Another interesting finding was that high-grade transformation predicted poorer DMC survival. High-grade transformation of conventional AciCC is uncommon and includes a variable proportion of a poorly differentiated high-grade component [3,4,5]. Transformed high-grade AciCC is related to poor clinical outcomes because of the tendency for recurrence and the common occurrence of angiolymphatic and perineural invasion. The clinical course in most cases is fatal, with dissemination followed by tumour-related death [3,4,5]. Similarly, in the current study, high-grade transformation appeared to have significance in predicting a poorer prognosis.
The role of adjuvant radiotherapy in increasing disease control in parotid cancer remains controversial. Zenga et al.  investigated whether there was some survival benefit associated with radiotherapy in parotid AciCC patients with close margins. The authors found that among patients without high-risk factors, those with close margins underwent significantly more radiotherapy, but this difference was not related to improved disease control. Andreoli et al.  evaluated the oncologic outcome of 1241 parotid AciCC patients and concluded that adjuvant radiotherapy did not seem to provide a significant survival advantage in early-stage or low-grade parotid AciCC. Similar findings have also been reported by Scherl et al.  and Neskey et al. . However, Gomez et al.  examined overall survival and disease-free survival in patients with varying grades of AciCC that could be treated with adjuvant radiotherapy. Lin et al.  reported that radiotherapy could improve the long-term prognosis, especially in patients with advanced-stage disease or positive margins. In the current study, we found that the application of postoperative radiotherapy could improve the DMC survival. One possible explanation is that in our cancer centre, radiotherapy is usually suggested for patients with a high tumour stage, neck node metastasis, and adverse pathologic characteristics, among other features, i.e., those patients at a higher risk of DM.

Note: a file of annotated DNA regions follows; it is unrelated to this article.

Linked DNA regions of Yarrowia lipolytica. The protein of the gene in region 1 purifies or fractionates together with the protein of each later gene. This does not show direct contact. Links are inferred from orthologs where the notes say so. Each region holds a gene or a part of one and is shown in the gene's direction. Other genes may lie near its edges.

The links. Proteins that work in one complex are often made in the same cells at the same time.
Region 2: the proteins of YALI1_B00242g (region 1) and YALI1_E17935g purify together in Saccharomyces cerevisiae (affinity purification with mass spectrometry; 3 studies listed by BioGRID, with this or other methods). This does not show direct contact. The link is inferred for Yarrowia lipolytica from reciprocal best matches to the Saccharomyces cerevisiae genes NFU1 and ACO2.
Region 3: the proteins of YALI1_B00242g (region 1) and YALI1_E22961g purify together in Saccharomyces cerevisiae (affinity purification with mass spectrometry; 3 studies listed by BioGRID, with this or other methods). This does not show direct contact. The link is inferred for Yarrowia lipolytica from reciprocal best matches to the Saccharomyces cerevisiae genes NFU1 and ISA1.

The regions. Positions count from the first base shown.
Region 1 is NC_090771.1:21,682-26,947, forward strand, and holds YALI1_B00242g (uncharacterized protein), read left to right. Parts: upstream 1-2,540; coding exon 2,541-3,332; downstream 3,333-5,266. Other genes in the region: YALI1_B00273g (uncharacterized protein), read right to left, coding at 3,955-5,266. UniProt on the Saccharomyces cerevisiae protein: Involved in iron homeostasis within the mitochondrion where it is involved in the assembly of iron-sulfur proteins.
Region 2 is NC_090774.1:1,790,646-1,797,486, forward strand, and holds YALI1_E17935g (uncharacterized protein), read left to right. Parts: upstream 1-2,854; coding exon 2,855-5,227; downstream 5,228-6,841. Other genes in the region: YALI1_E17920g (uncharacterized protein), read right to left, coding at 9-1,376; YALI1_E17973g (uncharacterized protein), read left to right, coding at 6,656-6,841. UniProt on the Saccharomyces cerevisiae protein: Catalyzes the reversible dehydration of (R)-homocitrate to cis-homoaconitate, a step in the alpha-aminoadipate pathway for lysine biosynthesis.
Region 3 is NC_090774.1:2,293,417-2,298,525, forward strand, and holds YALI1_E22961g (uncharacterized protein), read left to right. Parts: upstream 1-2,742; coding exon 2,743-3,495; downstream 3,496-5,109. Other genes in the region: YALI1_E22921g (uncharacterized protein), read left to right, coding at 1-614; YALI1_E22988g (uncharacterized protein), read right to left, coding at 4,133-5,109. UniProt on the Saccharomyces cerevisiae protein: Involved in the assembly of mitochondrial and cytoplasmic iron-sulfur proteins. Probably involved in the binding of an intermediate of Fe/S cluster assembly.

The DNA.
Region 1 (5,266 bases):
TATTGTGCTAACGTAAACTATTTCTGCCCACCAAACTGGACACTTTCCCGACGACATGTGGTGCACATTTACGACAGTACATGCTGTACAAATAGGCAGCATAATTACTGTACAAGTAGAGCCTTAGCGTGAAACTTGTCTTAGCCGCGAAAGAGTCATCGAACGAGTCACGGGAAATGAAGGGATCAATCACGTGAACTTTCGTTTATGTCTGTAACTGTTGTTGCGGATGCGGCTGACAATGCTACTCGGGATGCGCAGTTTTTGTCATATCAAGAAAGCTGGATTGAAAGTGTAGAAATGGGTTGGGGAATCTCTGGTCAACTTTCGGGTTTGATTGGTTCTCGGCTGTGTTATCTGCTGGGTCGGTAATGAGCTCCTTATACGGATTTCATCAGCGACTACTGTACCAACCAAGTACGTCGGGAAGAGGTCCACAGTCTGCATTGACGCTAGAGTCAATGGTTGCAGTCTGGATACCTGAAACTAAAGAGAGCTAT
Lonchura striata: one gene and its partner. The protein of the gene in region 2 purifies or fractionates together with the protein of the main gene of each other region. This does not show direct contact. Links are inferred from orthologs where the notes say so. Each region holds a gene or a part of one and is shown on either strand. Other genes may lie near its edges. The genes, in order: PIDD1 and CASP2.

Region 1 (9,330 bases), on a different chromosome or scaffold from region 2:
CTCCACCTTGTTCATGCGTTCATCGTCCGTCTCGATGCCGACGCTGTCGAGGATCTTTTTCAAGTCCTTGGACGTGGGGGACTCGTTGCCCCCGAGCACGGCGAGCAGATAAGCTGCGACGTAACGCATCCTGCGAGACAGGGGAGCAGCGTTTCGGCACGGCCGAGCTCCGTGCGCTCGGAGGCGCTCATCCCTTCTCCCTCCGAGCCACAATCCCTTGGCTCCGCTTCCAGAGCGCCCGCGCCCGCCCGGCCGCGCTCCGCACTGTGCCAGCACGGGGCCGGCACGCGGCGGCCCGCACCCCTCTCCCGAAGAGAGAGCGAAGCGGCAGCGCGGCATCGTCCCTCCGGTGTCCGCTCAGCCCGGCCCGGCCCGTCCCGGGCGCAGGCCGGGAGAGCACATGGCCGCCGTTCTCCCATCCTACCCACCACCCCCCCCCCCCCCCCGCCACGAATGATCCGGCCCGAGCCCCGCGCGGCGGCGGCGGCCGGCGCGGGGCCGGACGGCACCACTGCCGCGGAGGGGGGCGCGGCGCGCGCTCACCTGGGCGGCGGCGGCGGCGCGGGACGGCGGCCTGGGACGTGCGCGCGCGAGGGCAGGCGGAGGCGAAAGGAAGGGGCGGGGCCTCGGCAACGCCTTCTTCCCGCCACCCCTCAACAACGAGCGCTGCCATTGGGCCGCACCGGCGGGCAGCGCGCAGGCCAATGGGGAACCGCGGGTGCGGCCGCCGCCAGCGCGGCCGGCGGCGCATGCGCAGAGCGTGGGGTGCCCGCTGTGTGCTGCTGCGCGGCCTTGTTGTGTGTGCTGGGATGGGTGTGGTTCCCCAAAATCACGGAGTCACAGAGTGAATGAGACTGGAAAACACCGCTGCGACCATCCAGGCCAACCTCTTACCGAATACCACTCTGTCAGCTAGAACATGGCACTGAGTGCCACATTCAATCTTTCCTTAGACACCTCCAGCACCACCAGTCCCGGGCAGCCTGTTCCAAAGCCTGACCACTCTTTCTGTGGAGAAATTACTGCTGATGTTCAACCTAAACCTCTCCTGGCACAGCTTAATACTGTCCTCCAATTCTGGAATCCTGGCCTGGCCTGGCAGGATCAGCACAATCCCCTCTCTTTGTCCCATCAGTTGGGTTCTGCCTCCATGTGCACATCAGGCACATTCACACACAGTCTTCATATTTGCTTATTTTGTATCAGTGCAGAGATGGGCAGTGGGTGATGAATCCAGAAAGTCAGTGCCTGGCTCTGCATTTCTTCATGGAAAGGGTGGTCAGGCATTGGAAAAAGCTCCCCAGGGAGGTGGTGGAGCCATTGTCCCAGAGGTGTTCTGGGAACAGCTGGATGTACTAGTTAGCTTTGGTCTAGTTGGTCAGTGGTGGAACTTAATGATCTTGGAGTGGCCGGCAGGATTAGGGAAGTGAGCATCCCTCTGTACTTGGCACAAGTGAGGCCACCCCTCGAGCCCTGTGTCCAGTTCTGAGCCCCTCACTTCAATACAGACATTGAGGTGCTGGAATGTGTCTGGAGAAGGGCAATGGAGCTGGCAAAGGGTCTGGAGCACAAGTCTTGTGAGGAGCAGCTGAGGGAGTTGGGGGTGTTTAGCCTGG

Disease stage is known to be associated with prognosis in parotid cancer. The results of our previous studies indicated significantly decreased locoregional control and disease-specific survival in advanced-stage parotid cancer [13, 26]. Similar findings have been reported by Rajasekaran et al.  and Zhan et al. . However, whether there is a similar trend regarding DM control remained unclear. Recently, Mariano et al.  established a relationship between a high disease stage and an increased risk of DM. In the current study, we also found that a high disease stage increased the risk of DM by nearly 4-fold, which confirms the importance of aggressive initial treatment .
Other factors, including age, sex, tumour stage, neck node stage, margin status, perineural invasion, and lymphovascular invasion, have been reported to be predictors of the prognosis in parotid cancer [2,3,4,5,6,7,8,9,10,11]. In a study consisting of 37 AciCC patients , the authors described their independent prognostic variables, including the clinical tumour stage, histopathology-related factors, and the pathologic nodal status. Neskey et al.  reported that the male sex, an age greater than 45 years and a tumour size larger than 3 cm were significantly related to decreased survival. However, the main end-point of these studies was survival with locoregional control, disease-specific survival or overall survival. In the current study, these factors were not identified as independent predictive factors of the DMC survival; thus, more studies are needed for clarification.
The limitations of the current study must be acknowledged. First, there is inherent bias in retrospective studies. Second, the sample size was relatively small, possibly reducing the statistical power; therefore, studies with larger sample sizes are needed to verify the results.
In summary, a relatively favourable rate of long-term DMC survival was found in parotid AciCC patients, and IPN metastasis and high-grade transformation significantly decreased the rate of survival with DMC.
Acinic cell carcinoma
Distant metastasis control
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This study was not funded by any outside source.
Availability of data and materials
All data generated or analyzed during this study are included in this published article. And the primary data could be achieved from the corresponding author.
Ethics approval and consent to participate
The Zhengzhou University institutional research committee approved our study, and all participants provided written informed consent for medical research prior to initial treatment, and all experiments were performed in accordance with relevant guidelines and regulations.
Consent for publication
All the material came from our cancer center, and the publish consent have been obtained from all the patients.
The authors declare that they have no competing interests.